Auntie M has a pile of read but not reviewed books to catch readers up on. There are great beach reads in here and others that will catch your fancy and keep you up at night that she’ll be reviewing over the next few weeks. Let’s start off with two thrillers:

Steve Berry takes readers back to the days before Cotton Malone had his adventures and working as a Navy lawyer in The Bishop’s Pawn, his 13th Malone story.

It’s the 1990s and secret files about Martin Luther King’s 1968 assasination are the center of attention when Malone is helped out of a bad situation by someone in the Justice Department who calls in her own return favor.

A complicated plot involving a rare coin turns into much more when Malone discovers what he’s really holding are files relating to James Earl Ray, King’s assassin, which lead Malone to realize he was intentionally misled in what his mission was to be.

Factions within the Justice Department, the FBI, and others are at war over the possession of the files. Soon it seems they will stop at nothing to keep long-buried secrets hidden.

This prequel to the others in the series explain more of Malone’s history than readers have experienced before. The action never lets up, with Berry doing his usual grand job of blending history with mystery. Berry’s research is impeccable, and he ends up offering hreaders fact-based fiction that is startling and new.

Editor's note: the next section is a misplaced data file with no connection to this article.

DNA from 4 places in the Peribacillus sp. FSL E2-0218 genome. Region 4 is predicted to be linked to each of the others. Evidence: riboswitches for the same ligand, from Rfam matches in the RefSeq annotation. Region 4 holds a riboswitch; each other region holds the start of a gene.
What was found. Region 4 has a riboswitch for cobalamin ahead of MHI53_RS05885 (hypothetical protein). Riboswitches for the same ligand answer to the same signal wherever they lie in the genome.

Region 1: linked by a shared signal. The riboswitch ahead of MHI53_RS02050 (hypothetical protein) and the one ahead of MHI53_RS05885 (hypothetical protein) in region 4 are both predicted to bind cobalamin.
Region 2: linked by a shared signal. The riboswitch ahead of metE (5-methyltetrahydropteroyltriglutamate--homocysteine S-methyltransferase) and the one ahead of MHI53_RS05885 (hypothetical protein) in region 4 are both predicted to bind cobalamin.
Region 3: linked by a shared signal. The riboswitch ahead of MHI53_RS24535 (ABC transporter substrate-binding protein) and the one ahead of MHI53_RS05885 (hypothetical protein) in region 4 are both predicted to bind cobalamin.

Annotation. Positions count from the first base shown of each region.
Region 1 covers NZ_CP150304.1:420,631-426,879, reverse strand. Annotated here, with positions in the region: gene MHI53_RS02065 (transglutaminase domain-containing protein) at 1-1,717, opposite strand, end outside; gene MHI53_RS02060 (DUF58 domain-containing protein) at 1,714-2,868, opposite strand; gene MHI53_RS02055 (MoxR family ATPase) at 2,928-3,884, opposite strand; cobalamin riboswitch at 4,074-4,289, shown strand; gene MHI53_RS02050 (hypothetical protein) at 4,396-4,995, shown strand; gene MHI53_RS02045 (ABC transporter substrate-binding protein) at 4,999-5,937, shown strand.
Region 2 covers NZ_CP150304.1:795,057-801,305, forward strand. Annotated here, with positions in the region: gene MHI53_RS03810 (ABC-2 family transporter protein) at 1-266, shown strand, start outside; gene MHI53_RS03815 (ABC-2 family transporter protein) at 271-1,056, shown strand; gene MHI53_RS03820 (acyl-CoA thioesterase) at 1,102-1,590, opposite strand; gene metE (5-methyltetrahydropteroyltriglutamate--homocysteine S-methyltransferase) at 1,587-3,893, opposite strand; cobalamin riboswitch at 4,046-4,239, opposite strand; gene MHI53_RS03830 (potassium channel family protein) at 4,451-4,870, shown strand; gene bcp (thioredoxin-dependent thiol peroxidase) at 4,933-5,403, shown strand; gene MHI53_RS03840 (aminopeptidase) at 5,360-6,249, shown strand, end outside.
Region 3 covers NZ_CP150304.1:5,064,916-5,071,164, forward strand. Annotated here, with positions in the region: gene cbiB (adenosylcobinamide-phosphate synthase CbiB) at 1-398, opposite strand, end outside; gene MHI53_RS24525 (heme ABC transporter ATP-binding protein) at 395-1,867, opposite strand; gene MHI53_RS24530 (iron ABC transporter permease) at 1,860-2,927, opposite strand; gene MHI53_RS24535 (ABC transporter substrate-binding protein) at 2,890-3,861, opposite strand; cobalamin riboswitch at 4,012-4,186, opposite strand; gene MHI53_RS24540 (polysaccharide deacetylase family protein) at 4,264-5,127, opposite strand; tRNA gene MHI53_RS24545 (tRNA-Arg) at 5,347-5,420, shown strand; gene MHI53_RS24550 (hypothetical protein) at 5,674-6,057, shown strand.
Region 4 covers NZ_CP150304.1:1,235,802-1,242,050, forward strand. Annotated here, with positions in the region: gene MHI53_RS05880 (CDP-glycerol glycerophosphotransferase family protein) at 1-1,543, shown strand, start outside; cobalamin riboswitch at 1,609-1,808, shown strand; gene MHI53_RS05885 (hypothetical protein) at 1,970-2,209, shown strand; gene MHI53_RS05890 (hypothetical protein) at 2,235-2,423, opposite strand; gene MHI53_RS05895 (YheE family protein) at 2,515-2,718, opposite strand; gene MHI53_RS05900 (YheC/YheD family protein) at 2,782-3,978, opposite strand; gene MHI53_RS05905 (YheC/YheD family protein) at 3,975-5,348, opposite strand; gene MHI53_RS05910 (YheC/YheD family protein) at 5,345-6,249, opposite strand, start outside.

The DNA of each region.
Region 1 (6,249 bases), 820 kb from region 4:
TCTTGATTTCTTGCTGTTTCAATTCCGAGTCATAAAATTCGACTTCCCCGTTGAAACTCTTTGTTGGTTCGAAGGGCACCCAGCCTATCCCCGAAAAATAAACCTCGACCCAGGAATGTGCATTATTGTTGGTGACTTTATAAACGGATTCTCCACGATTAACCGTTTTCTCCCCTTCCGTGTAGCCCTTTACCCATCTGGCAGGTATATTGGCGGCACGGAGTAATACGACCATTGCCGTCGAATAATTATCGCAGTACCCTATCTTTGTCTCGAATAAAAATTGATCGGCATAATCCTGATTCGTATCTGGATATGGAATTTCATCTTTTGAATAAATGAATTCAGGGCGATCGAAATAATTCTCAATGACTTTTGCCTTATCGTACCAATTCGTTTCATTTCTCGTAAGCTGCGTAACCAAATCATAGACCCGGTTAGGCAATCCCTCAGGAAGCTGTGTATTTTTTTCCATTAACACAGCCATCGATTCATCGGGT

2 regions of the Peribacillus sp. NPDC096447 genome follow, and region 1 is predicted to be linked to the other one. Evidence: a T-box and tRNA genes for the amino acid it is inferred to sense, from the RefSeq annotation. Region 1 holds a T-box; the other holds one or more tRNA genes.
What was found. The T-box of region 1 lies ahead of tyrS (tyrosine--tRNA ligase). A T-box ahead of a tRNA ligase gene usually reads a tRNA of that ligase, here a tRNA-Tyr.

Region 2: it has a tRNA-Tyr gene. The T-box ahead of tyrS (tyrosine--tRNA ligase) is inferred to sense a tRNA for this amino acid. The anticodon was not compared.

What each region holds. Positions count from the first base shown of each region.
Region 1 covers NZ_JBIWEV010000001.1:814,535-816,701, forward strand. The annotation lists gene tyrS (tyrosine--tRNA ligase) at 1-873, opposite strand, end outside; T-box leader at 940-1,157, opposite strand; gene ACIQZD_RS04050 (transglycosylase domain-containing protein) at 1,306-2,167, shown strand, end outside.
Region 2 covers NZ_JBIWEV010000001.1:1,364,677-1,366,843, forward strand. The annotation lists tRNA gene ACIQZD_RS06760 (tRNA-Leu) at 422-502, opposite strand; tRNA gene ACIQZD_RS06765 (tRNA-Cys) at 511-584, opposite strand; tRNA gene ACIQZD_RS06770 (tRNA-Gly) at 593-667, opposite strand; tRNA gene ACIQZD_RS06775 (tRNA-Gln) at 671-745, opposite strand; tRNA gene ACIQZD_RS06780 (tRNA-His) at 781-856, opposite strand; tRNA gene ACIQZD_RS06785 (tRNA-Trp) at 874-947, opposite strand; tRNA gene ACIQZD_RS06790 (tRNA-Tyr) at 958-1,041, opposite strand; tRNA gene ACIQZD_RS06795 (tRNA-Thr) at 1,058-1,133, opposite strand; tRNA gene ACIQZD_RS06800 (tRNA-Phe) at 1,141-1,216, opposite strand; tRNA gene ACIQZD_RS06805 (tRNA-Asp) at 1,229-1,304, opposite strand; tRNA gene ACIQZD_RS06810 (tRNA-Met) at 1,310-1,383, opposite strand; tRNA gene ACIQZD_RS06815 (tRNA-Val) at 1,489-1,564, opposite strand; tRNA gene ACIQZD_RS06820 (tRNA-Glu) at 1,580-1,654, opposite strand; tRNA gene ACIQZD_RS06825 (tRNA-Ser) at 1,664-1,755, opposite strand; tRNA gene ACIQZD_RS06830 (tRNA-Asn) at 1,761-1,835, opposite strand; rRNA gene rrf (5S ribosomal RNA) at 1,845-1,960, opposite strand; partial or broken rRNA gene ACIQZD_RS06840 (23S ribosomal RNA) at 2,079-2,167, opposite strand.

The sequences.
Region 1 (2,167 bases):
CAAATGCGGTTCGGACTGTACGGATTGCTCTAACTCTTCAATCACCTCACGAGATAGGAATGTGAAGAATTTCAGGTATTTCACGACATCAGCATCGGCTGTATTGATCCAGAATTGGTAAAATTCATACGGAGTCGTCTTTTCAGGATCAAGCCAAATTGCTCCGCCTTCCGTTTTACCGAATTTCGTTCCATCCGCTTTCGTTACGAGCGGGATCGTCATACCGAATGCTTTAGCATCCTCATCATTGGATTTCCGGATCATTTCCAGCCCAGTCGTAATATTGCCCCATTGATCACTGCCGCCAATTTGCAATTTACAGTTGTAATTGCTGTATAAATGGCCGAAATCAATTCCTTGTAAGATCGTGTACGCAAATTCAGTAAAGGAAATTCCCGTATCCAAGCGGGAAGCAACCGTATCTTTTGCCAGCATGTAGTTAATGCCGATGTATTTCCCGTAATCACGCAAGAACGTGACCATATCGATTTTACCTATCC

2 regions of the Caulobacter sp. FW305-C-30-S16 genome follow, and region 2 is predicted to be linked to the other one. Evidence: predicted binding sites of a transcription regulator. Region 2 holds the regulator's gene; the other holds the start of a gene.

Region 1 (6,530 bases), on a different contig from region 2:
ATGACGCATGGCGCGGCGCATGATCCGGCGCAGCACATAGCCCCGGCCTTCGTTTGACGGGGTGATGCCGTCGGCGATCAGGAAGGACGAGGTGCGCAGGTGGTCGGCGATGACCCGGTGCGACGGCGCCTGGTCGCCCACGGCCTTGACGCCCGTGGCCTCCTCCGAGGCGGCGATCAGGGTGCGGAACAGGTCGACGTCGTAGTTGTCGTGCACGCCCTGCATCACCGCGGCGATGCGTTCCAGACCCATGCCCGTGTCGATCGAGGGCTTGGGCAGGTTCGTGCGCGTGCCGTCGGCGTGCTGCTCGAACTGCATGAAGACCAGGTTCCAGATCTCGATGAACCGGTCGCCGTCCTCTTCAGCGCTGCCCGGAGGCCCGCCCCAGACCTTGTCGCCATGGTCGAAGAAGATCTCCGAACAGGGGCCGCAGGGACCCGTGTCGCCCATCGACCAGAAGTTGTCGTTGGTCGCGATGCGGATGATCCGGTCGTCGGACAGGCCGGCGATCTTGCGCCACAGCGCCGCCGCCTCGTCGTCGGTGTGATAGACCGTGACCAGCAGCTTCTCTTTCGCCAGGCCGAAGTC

Kope’s Whispers of the Dead brings Steps Craig and his 3-men elite team to find a killer after they identify the victim, when a pair of severed feet is found stored in a cooler in the house of a Texas Federal judge, soon after solving a gruesome murder in Washington State.

Steps’ synesthesia, something he calls “shine,” allows him to see a unique color in whatever a person has touched. Known only to a few people, he guards his secret but uses it to help solve difficult cases. And this certainly is one.

When more victims are found, the killer earns the sobriquet “The Icebox Killer.” With partner Jimmy Donovan in tow to find the hard evidence needed for a successful prosecution–Steps’ special skill is inadmissiable in court–it soon becomes apparent they are on the trail of a serial killer.

That trail leads them all over the West Coast, and the two have their work cut out for them. One of the things that elevates this series from a standard police investigation is the well-drawn characters and their relationships and interactions, with Steps’ wry humor and a bit of snarkiness adding to the read.

Readers will never be bored reading how this case is solved. Hold onto your hats.

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